Fulks, Hester, Greenway, White, and Younger stood trial in December 1929. The defendants maintained not only that they were innocent, but that there had never been a murder at all. They all swore that “Connie ain’t dead,” and their relatives and supporters were determined to prove them right.

During the trial, Elmer Wingo, a resident of the nearby town of Morrilton, came forward with the claim that Franklin had spent the night at his house some days after he was supposedly killed and cremated. Many Arkansas newspapers ran Wingo’s story, along with publishing Franklin’s photograph. Relatives of some of the defendants offered a large reward to anyone who could deliver a living Connie Franklin.

This publicity garnered highly astonishing results. A cotton buyer named F.K. Marks was in Humphrey, Arkansas, visiting a farm owned by a family named Bryant. While there, he heard one of the hired men being addressed as “Connie.” When Mr. Bryant later referred to a “Mr. Franklin,” Marks put two and two together and added them up to mean a jackpot was within his grasp. He and Jack Applewhite, another of Bryant’s farm hands, resolved to persuade Franklin into returning to St. James, after which they would split the reward money.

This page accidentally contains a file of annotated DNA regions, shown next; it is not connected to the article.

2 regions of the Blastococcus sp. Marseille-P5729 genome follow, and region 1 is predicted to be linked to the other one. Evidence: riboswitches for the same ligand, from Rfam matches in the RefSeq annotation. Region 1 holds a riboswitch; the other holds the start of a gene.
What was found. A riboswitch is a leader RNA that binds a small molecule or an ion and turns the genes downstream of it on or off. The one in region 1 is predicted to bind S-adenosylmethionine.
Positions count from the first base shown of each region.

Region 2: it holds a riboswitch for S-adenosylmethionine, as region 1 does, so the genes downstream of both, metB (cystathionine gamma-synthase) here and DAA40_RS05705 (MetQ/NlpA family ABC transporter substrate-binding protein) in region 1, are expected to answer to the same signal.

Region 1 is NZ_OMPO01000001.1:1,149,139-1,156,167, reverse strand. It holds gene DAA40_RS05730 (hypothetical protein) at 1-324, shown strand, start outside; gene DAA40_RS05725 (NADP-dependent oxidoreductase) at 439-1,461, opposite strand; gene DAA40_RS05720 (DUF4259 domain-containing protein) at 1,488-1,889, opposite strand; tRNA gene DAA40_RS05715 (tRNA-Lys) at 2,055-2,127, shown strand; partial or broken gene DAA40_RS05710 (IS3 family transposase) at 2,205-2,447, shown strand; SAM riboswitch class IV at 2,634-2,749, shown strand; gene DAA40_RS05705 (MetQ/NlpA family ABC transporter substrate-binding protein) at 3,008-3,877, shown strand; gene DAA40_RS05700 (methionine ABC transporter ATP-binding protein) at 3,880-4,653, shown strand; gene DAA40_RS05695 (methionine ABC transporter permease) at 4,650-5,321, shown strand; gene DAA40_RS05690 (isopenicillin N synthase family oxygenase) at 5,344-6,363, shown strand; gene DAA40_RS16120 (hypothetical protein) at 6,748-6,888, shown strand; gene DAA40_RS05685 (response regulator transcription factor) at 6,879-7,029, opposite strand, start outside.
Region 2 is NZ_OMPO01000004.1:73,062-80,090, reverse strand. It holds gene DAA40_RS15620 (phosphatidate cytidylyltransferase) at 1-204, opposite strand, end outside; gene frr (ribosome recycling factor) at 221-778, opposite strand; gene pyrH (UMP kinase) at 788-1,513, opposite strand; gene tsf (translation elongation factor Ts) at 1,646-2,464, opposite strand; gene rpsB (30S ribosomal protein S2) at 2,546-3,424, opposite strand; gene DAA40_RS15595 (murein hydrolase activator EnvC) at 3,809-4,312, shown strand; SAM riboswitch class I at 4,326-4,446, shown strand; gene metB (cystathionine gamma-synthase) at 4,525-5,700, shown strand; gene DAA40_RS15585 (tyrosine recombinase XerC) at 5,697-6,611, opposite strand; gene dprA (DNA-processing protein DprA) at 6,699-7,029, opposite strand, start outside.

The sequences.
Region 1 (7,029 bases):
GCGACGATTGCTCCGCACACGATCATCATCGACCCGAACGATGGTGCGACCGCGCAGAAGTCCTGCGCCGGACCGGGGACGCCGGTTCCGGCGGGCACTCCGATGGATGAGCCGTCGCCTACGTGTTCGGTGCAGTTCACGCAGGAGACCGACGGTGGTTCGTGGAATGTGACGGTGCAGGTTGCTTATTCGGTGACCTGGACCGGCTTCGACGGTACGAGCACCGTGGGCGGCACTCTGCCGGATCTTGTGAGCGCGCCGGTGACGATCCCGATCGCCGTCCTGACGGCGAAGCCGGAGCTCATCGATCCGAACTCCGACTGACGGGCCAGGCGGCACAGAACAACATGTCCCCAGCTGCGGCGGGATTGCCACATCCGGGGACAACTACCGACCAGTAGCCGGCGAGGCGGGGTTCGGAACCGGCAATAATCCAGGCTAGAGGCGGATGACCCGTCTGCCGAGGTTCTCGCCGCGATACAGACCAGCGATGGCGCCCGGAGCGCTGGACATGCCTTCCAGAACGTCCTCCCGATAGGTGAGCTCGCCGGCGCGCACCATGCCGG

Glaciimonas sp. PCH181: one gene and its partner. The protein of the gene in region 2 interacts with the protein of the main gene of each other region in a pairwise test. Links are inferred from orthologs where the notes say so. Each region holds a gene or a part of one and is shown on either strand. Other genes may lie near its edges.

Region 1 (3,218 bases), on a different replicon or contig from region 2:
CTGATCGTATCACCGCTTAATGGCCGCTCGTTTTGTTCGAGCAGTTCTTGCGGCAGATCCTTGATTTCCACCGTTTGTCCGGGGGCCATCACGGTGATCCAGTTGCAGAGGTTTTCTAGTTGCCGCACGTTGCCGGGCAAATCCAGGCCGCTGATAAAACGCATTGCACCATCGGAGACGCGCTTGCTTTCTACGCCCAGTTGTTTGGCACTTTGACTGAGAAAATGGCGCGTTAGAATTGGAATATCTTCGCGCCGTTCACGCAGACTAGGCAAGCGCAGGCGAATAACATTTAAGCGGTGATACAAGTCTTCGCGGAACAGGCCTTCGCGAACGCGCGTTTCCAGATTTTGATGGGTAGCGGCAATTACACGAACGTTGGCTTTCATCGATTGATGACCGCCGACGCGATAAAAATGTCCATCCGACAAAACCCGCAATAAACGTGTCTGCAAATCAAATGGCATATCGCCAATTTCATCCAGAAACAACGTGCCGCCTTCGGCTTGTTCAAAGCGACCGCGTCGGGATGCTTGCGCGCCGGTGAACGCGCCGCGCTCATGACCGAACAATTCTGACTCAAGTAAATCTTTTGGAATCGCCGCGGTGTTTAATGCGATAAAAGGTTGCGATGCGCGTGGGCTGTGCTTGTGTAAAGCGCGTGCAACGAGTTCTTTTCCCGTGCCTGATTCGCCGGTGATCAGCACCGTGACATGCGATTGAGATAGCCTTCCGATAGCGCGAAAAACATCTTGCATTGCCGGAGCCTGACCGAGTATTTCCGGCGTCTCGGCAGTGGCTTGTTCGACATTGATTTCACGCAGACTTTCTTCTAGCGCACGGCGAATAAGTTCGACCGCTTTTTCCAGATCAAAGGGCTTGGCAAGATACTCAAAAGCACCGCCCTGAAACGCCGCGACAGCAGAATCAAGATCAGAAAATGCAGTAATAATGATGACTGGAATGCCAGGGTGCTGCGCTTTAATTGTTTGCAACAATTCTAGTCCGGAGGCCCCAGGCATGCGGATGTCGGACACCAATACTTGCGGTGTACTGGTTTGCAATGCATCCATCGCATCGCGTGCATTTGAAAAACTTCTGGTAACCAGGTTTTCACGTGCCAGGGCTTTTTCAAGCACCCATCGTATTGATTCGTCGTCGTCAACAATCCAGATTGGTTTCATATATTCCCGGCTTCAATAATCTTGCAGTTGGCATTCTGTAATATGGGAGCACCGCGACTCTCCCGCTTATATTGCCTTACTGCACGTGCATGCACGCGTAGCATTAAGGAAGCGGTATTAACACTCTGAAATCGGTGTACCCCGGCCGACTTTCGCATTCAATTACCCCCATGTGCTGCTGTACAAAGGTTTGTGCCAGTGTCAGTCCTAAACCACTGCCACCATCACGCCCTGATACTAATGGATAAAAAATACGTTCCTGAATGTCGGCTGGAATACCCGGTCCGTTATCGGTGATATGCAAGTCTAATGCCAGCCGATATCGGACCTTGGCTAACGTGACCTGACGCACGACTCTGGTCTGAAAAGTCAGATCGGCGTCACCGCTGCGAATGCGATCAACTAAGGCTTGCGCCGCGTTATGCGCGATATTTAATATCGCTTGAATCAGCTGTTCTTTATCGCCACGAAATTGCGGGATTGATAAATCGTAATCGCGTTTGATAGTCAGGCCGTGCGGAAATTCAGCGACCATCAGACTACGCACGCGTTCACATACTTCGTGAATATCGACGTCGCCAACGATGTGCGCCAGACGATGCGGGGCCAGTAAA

The next morning, they somehow convinced Franklin that he could not allow such a miscarriage of justice, bundled him in Marks’ truck, and sped off.

They soon found they had some competition for their little golden goose. The Bryants, it seems, had also been trying to persuade Franklin to come forward so they could collect the reward. The two parties made a frantic race of it, but the Marks team won and triumphantly presented their prize to one of the defense attorneys in the case.

The newcomer immediately recognized relatives of the defendants, and they joyfully recognized him. (Of course, they probably would have done so no matter who the man was.) It was looking like there would be a speedy, if highly bizarre, end to the case.